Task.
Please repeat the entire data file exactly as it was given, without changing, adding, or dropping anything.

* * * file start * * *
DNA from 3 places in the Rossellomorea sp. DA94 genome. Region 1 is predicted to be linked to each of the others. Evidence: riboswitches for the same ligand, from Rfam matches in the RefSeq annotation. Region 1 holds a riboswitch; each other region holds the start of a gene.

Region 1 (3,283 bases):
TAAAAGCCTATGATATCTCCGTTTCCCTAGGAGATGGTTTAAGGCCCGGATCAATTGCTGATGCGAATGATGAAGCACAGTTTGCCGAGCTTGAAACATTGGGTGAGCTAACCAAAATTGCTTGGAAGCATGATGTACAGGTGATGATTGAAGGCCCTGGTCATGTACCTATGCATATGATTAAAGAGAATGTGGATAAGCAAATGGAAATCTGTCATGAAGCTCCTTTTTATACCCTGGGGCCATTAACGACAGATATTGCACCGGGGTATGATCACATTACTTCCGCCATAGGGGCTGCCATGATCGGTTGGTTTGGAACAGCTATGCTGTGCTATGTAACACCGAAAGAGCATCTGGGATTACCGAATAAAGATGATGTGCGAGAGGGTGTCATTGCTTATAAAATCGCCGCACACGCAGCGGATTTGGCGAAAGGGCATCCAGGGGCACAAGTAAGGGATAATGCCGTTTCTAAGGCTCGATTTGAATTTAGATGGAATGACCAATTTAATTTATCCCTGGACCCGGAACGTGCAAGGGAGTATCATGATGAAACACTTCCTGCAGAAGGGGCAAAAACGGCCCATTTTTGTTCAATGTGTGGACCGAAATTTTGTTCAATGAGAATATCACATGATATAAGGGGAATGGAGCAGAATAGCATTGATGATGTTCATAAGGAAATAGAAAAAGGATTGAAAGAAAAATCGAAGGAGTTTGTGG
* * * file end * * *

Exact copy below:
DNA from 3 places in the Rossellomorea sp. DA94 genome. Region 1 is predicted to be linked to each of the others. Evidence: riboswitches for the same ligand, from Rfam matches in the RefSeq annotation. Region 1 holds a riboswitch; each other region holds the start of a gene.

Region 1 (3,283 bases):
TAAAAGCCTATGATATCTCCGTTTCCCTAGGAGATGGTTTAAGGCCCGGATCAATTGCTGATGCGAATGATGAAGCACAGTTTGCCGAGCTTGAAACATTGGGTGAGCTAACCAAAATTGCTTGGAAGCATGATGTACAGGTGATGATTGAAGGCCCTGGTCATGTACCTATGCATATGATTAAAGAGAATGTGGATAAGCAAATGGAAATCTGTCATGAAGCTCCTTTTTATACCCTGGGGCCATTAACGACAGATATTGCACCGGGGTATGATCACATTACTTCCGCCATAGGGGCTGCCATGATCGGTTGGTTTGGAACAGCTATGCTGTGCTATGTAACACCGAAAGAGCATCTGGGATTACCGAATAAAGATGATGTGCGAGAGGGTGTCATTGCTTATAAAATCGCCGCACACGCAGCGGATTTGGCGAAAGGGCATCCAGGGGCACAAGTAAGGGATAATGCCGTTTCTAAGGCTCGATTTGAATTTAGATGGAATGACCAATTTAATTTATCCCTGGACCCGGAACGTGCAAGGGAGTATCATGATGAAACACTTCCTGCAGAAGGGGCAAAAACGGCCCATTTTTGTTCAATGTGTGGACCGAAATTTTGTTCAATGAGAATATCACATGATATAAGGGGAATGGAGCAGAATAGCATTGATGATGTTCATAAGGAAATAGAAAAAGGATTGAAAGAAAAATCGAAGGAGTTTGTGG